Newspaper article The Florida Times Union

Online Group Gives Away Its Clutter; Project's Mission Is to Reduce Waste and the Need to Expand Landfills

Newspaper article The Florida Times Union

Online Group Gives Away Its Clutter; Project's Mission Is to Reduce Waste and the Need to Expand Landfills

Article excerpt

Byline: Jessie-Lynne Kerr, The Times-Union

Blend popular online auction site eBay with stuff people want to give away and you get a hot new trend called Freecycling.

Thousands of Northeast Florida and Southeast Georgia residents are logging on to clear the clutter from their attics and garages. Everything from pets to furniture can be found.

Freecycle is a worldwide network of individual groups getting and giving stuff for free in the cities in which they live. The Freecycle Network is a project of RISE Inc., a non-profit organization whose mission includes reducing waste and the need to expand landfills.

It began in May 2003 to promote waste reduction in Tucson and to prevent the surrounding desert from being desecrated with landfills. The founder is Deron Beal, who took action when he learned his office was getting new furniture and planned to consign the old stuff to the county dump.

Since then, Freecycling has spread to more than 1,500 cities around the globe with more than half a million Freecyclers.

The Jacksonville chapter, JaxFreecycle, was born almost a year ago when Andrea Talton, a full-time student at the University of North Florida, was surfing online and realized the large metropolitan area was without one.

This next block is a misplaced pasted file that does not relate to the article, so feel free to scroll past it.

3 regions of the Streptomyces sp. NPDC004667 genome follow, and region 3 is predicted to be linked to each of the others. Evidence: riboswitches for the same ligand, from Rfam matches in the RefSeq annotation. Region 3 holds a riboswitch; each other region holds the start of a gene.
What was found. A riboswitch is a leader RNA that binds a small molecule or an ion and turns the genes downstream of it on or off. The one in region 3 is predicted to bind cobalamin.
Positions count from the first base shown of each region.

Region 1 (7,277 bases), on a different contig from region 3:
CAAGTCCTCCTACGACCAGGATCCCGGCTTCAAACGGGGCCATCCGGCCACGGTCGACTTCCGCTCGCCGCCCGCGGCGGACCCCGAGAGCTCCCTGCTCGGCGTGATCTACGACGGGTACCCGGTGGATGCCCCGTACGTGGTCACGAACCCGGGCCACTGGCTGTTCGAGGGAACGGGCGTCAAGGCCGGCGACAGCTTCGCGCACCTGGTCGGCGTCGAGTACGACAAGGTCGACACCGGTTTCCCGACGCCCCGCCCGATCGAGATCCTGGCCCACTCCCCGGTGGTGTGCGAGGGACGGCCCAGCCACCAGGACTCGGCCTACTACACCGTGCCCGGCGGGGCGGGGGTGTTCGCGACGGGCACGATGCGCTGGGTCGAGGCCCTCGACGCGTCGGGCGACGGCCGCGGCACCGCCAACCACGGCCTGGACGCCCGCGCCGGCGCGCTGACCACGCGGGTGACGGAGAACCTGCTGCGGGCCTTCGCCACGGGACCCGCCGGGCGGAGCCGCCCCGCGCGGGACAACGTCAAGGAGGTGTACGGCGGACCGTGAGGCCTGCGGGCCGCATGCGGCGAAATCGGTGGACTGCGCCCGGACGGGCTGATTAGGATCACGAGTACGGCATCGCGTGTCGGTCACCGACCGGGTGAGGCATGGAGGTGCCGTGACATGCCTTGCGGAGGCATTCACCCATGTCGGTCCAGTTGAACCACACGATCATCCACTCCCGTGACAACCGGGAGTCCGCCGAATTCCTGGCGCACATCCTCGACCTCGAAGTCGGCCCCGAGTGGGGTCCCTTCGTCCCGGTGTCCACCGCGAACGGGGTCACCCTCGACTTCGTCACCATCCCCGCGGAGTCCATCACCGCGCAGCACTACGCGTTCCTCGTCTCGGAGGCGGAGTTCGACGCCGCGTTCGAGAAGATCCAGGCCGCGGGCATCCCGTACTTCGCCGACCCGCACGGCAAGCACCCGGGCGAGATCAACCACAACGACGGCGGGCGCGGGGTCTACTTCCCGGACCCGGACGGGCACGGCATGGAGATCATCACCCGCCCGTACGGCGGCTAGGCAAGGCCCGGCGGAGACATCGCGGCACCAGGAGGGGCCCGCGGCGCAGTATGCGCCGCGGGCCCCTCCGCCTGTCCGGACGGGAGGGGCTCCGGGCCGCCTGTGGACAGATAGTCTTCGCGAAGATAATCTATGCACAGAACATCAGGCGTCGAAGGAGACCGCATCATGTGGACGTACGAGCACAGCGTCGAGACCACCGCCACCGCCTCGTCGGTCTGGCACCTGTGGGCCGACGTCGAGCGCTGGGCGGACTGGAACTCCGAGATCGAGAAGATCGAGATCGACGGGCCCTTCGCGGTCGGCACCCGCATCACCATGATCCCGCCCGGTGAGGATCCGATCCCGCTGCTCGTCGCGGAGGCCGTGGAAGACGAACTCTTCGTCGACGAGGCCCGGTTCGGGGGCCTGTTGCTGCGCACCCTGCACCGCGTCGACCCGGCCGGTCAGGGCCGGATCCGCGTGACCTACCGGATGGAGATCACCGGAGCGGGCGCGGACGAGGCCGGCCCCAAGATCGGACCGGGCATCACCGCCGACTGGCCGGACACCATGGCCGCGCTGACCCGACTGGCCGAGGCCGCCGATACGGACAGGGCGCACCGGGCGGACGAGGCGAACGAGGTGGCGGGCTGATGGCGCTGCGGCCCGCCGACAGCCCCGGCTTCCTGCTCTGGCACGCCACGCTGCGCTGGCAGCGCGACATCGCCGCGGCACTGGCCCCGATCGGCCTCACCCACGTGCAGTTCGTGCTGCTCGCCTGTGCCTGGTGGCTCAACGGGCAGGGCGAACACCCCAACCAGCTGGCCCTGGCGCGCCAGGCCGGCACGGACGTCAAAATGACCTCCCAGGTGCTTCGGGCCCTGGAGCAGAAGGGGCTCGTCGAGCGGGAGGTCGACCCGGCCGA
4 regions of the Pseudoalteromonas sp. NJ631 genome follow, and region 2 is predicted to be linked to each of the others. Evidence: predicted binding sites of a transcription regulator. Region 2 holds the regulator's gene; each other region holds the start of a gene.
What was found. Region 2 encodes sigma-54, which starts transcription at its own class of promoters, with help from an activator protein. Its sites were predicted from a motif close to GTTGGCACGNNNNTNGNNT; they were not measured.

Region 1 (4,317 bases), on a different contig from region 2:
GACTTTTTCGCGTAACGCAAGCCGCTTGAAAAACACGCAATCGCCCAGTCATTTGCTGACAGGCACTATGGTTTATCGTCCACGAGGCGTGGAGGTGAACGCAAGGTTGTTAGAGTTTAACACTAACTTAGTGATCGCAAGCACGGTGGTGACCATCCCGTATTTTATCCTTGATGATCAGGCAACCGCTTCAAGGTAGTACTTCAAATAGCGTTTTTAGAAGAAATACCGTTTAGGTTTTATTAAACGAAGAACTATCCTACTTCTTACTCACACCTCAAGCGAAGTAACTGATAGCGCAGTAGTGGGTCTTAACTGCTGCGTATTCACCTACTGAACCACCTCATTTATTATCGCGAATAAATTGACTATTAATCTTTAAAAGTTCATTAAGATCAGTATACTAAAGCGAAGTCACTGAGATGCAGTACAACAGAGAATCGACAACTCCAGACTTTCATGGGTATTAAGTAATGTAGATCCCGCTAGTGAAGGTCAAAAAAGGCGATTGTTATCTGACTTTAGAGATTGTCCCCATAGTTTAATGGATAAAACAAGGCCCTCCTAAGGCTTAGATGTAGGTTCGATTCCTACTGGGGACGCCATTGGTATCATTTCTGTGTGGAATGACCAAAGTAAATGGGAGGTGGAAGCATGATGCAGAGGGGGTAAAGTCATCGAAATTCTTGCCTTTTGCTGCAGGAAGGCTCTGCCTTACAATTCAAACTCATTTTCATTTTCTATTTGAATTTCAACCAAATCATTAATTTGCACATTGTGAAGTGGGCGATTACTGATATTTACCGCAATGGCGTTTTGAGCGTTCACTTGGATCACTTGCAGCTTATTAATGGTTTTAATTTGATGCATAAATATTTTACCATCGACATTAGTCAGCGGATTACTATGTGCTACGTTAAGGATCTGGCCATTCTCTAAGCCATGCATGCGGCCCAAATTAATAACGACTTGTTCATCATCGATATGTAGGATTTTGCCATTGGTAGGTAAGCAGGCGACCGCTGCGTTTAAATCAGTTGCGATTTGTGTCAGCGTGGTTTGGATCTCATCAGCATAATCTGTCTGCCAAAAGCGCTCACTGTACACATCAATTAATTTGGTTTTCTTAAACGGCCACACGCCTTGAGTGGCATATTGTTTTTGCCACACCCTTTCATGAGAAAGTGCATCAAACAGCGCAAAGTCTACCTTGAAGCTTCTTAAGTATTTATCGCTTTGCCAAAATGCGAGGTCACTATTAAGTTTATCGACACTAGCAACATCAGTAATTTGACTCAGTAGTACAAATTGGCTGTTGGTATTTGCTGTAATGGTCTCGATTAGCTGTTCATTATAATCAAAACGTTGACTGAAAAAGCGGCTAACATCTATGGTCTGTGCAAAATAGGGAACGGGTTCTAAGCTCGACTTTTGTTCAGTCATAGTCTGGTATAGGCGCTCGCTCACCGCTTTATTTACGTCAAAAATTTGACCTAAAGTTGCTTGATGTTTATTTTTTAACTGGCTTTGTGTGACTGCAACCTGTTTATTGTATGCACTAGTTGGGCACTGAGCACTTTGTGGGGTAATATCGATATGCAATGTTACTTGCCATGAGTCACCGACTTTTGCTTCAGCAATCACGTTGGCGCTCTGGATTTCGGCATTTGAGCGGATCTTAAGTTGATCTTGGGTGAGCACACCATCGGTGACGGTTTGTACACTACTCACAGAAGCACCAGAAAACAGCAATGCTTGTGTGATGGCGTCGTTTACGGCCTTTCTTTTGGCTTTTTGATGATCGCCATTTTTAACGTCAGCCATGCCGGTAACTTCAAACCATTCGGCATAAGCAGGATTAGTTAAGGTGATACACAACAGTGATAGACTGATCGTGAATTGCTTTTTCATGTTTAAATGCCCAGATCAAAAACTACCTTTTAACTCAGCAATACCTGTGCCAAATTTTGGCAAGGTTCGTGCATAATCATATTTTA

She contacted the network's Web site and got started.

Since then, JaxFreecycle has grown to nearly 1,200 members, posted more than 5,300 messages that include "wants," "offers" and "takens" and spawned groups in Orange Park, Nassau County, Keystone Heights and St. Augustine.

Amy Adkins, a legal assistant who lives in Argyle Forest, started the Orange Park/Westside Freecycle group.

"A lot of what was being offered was a long way from my home," Adkins said, " and I felt it was too far to drive there."

She started the group at the end of June and so far has more than 370 members.

The most popular items people offer are pets, furniture and children's clothing, she said.

"I think it's wonderful," added Adkins, who said she spends about 10 hours a week moderating the group's site.

Once someone joins a Freecycle group, which is free, they post an offer of something they want to give away. If a taker wants the item, the taker responds to the posting directly. Then the giver sets up a mutually agreeable time and place for the item to be passed on.

The Freecycle motto is "think globally, act locally," Talton said.

The most important rule is to "keep it free, legal and appropriate for all ages," she said. That means no drugs, no liquor, no weapons, no trading, no politics.

Above all, no money.

Talton, who said she spends about 33 hours a week moderating her site, is admittedly picky but said the watchdog attitude has helped her site thrive.

"I caution people they can state the area of Jacksonville where they live but not to put their telephone number in the original posting, and try to meet the taker in a public place or at least have someone home with you when they come to pick it up," she said. …

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